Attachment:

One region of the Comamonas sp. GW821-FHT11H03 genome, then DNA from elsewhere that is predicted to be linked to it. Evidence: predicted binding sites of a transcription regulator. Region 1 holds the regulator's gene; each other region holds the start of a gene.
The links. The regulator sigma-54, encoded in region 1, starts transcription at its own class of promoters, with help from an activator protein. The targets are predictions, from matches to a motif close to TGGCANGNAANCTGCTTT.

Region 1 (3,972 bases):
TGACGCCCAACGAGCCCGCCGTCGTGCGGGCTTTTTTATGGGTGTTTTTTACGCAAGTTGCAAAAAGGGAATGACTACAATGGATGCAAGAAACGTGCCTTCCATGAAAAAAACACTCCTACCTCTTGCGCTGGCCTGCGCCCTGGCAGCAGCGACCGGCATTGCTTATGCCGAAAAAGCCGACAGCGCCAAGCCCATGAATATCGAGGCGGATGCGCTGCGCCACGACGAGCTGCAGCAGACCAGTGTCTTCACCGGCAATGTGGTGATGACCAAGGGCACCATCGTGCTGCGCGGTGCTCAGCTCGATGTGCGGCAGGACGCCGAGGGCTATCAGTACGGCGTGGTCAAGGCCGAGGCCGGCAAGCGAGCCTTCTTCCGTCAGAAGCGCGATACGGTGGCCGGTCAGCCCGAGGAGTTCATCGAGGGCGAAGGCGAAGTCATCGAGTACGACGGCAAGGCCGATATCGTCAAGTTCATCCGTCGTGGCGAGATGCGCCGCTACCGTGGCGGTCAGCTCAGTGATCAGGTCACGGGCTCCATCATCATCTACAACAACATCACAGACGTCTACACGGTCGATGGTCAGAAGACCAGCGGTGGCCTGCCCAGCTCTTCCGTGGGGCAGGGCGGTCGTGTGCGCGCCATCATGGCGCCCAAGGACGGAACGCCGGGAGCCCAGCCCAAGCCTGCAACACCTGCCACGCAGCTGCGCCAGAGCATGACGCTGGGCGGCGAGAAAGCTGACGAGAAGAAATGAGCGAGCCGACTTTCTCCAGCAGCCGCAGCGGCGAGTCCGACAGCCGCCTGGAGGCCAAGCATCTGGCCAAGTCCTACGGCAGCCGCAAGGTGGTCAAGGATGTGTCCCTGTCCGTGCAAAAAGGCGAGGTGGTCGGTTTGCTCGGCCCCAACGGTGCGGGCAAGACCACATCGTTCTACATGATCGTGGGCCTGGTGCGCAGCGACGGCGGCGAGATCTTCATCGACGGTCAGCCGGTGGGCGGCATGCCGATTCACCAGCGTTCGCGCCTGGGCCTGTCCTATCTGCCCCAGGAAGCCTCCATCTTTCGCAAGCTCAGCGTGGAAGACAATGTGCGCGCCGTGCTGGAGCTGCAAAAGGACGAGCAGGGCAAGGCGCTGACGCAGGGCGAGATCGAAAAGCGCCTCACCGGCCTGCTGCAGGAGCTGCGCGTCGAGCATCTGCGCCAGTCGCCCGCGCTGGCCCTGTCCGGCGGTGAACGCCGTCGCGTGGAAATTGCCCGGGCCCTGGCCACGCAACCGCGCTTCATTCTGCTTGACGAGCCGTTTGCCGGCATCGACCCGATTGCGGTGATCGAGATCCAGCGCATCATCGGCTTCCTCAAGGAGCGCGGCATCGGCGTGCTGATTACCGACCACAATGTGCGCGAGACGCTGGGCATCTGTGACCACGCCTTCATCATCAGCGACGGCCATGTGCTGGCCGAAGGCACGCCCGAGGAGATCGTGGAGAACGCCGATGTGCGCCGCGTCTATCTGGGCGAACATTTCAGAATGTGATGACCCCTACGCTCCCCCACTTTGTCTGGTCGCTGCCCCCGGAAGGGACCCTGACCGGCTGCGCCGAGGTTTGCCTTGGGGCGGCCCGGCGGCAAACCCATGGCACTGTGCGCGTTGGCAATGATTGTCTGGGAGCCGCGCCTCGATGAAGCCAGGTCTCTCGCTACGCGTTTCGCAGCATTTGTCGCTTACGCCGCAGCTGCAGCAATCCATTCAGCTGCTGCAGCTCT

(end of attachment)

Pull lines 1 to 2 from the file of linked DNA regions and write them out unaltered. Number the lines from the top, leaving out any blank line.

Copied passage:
One region of the Comamonas sp. GW821-FHT11H03 genome, then DNA from elsewhere that is predicted to be linked to it. Evidence: predicted binding sites of a transcription regulator. Region 1 holds the regulator's gene; each other region holds the start of a gene.
The links. The regulator sigma-54, encoded in region 1, starts transcription at its own class of promoters, with help from an activator protein. The targets are predictions, from matches to a motif close to TGGCANGNAANCTGCTTT.